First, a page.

Latest posts by Gold1locks


Posted: 11/05/2013 at 18:48

I have, many nmany years ago. I never got the hang of them. Probably me. Must have been actually, as they are still on sale. 

pH meter suggestions, please

Posted: 11/05/2013 at 18:28

Good thinking! Litmus paper should work well for telling whether the soil is acid or alkaline - it doesn't show you how acid or alkaline, but often you don't need to know that. And its easier to buy it on line than universal indicator paper. 

Walnut Tree

Posted: 11/05/2013 at 11:23

It takes a bit longer than that - 7 to 8 years is typical, but it depends on the age your tree was when it was planted.

I had one once. It was in a lawn, and the grass underneath the tree suffered badly from a chemical in the leaves,  a non-toxic, colorless, chemical called hydrojuglone.  When exposed to air or soil compounds, hydrojuglone is oxidized into juglone, which is highly toxic, so nothing will grow under the canopy of the tree. Please note that this does not mean that walnut trees are in any way harmful to humans or pets, as the toxin is only formed in the soil. 

Going to try the theory of 2 cuts a week

Posted: 11/05/2013 at 11:07

The most important thing for vigour is not how often you mow the lawn, but the height the blades are set at. You should not remove more than one third of the aveage height of the blades of grass, as this can seriously weaken its vigour and encourage diseases. 

What you don't want to do is to let the grass get quite long and then cut it with the blades set low (tempting as this is for a busy person) as this will reduce the vigour.. 

in your situation I would keep the blades reasonably high, so that there is a lot of leaf for photosynthesis, and cut as often as you want for appearance, probably twice a week in spring and early autumn, once a week in summer when the grass is growing a lot more slowly. 

pH meter suggestions, please

Posted: 11/05/2013 at 09:18

I don't think it matters dovefromabove. Rainwater is acidic, down to pH 5 and hard water up to 8. I think the important thing is probably to add just enough water to allow other paper to get wetted or, if using a kit, enough to allow you see the colour of the water once the soil has settled. If water pH was critical it would make testing kits useless as the results on the same sample would vary depending on your water supply. PH is a funny thing. If you dilute water with a pH of 5 with distilled water the pH of the mix remains at around 5. dilution does not affect pH. I suspect the soil content is much more dominant than the water content in the test.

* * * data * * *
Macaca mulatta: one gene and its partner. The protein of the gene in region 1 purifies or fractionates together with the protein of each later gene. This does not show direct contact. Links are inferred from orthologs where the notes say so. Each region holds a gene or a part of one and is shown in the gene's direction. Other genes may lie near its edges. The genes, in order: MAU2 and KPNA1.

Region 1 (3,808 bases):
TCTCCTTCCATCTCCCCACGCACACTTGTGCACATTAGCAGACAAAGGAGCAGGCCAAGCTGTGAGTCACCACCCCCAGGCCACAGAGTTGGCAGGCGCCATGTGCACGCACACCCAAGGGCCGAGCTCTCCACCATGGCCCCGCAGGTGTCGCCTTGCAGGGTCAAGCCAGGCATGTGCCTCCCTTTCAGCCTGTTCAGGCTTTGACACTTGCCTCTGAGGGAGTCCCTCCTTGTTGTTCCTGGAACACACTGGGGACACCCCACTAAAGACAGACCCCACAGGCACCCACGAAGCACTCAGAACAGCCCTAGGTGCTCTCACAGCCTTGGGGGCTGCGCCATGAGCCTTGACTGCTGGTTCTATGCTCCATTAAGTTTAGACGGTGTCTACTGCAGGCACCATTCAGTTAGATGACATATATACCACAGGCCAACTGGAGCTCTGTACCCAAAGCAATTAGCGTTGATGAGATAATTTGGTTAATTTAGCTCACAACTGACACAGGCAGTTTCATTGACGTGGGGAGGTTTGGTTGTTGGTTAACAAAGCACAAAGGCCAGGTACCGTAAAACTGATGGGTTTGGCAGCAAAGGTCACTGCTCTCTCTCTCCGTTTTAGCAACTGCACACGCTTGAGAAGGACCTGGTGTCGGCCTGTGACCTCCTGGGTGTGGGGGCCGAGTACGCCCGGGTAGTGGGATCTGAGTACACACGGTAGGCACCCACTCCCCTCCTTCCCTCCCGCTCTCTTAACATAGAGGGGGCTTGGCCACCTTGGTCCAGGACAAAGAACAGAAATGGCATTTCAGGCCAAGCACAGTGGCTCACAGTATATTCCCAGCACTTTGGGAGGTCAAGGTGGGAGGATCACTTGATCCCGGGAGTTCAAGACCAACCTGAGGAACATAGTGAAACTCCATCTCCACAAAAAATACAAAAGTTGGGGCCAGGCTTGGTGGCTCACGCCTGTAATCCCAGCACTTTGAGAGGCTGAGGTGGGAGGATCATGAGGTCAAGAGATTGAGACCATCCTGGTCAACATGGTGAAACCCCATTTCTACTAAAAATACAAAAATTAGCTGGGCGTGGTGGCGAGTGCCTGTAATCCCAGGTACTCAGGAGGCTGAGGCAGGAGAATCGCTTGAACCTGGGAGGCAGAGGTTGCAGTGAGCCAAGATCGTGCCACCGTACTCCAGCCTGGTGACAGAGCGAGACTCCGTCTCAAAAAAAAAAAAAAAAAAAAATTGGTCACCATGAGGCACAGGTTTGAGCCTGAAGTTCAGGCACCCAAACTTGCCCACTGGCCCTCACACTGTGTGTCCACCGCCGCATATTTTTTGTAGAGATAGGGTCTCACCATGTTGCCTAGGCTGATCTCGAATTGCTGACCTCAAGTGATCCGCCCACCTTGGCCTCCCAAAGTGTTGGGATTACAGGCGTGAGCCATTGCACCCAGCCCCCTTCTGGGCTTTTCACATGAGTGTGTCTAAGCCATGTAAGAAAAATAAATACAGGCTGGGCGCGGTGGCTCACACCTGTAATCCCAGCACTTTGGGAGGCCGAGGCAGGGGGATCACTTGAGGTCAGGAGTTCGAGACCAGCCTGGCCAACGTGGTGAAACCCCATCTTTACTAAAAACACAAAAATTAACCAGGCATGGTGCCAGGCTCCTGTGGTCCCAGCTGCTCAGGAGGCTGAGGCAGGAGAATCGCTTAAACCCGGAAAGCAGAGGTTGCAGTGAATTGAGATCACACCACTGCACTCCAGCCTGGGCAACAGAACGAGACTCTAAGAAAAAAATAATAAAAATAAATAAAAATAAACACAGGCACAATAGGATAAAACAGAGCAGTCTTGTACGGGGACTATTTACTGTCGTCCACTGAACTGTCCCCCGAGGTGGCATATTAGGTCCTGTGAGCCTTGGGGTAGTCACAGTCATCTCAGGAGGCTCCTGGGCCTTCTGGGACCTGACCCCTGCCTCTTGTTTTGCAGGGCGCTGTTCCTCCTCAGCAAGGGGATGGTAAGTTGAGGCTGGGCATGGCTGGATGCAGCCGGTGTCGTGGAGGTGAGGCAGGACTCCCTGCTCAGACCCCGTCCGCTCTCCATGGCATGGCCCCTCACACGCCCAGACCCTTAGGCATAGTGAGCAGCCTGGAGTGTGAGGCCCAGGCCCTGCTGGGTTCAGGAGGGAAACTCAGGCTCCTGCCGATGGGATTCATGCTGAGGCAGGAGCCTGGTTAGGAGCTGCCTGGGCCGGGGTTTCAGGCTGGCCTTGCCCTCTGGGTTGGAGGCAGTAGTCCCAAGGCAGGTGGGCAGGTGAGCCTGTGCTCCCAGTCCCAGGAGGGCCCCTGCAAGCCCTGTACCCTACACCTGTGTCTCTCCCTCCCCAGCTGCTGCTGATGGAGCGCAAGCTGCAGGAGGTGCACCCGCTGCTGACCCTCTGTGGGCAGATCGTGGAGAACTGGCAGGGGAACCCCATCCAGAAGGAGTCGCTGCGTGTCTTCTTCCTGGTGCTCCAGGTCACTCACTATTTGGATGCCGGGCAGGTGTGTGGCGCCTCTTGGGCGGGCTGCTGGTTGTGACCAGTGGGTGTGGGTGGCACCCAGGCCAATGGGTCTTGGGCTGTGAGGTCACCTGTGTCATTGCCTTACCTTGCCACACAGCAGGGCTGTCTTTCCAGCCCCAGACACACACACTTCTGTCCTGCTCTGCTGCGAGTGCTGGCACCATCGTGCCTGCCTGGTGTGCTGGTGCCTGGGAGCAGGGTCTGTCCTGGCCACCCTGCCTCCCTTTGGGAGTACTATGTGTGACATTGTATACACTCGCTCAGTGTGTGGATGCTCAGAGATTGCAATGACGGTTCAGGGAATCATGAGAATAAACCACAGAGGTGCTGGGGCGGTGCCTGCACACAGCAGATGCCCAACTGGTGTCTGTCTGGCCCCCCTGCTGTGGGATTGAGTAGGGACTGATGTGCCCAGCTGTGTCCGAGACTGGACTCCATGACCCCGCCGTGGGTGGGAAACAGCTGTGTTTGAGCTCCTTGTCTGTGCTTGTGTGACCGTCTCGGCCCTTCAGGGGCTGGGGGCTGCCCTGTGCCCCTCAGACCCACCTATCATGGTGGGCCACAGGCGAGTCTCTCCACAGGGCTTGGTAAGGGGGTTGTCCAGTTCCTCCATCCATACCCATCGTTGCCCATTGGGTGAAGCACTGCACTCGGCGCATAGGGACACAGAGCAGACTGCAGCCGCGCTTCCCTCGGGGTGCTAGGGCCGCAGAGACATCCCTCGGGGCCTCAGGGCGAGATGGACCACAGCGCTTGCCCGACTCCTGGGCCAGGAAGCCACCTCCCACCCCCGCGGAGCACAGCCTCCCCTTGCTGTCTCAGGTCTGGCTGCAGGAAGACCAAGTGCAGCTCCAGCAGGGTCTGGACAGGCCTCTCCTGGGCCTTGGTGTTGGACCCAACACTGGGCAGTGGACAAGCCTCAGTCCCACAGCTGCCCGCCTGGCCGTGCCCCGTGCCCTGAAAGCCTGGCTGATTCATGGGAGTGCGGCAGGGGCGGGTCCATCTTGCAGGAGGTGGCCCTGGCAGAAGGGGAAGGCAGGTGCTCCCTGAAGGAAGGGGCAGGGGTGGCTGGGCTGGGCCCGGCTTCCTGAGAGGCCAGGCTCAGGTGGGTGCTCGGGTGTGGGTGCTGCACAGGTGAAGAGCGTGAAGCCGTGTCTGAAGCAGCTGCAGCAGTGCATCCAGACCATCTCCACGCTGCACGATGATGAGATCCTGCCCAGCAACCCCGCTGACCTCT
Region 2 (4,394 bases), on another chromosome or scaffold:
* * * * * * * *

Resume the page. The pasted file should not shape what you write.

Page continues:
That new roundup gel

Posted: 11/05/2013 at 06:51

I have (last year) used glyphosate successfully to remove couch grass from MIL's garden. I had glyphosate in an old window cleaner sprayer, and, armed with a pair of rubber gloves and a bucket, I have gone to each clump, sprayed a bit of glyphosate onto the ends of two fingers on my right hand, held over the bucket to avoid drips, and shaken my hand to remove any last drops so the glove is just wet. I have then rubbed some leaves of the grass bwtween my fingers  (no need to cover them all - a 25% coverage is enough), and then moved on to the next clump. 

It needs 5 days or so before the effect is obvious. 


Posted: 11/05/2013 at 06:36

Many thanks! I will pick some more today - adding a tad more sugar. 

pH meter suggestions, please

Posted: 11/05/2013 at 06:33

All l pH meters will be less accurate than soil testing kits, A meter really only works well in contact with water, so drier soil will give a poor reading, and you only measure the pH of the soil immediately in contact with the rod. Taking a small soil sample and adding water followed by the indicator gives a much more accurate reading. 

If you are doing a lot of testing, Instead of buying a kit from a garden centre, you could get hold of something like this, which is a lot more cost effective and less fiddly.

and try this method:

1. Dig up some soil,  and put it into a container.

2. Break up lumps till it is reasonably fine. 

3. Add some water (the amount is not critical*, but enough to allow you to dip in the indicator paper - see next step)

4. Dip in a short length of indicator paper and cmpare the colour against the colour chart.

*Oddly enough the ratio of soil to water does not affect the pH level. 






Posted: 11/05/2013 at 06:05

I picked some sturdy stems the other day, first of the season. They were mainly green, just a bit of red, and were less sweet than rhubarb I have bought in the past, which had more red on them. Does the colour make a difference to taste, and if I had left them longer would the stems have got redder and sweeter?

No Blossom on flowering cherry

Posted: 09/05/2013 at 19:41

Usually plants stressed by drought are induced to flower rather than producing green growth. Part of their survival mechanism suspecting death so wanting to produce seeds. 

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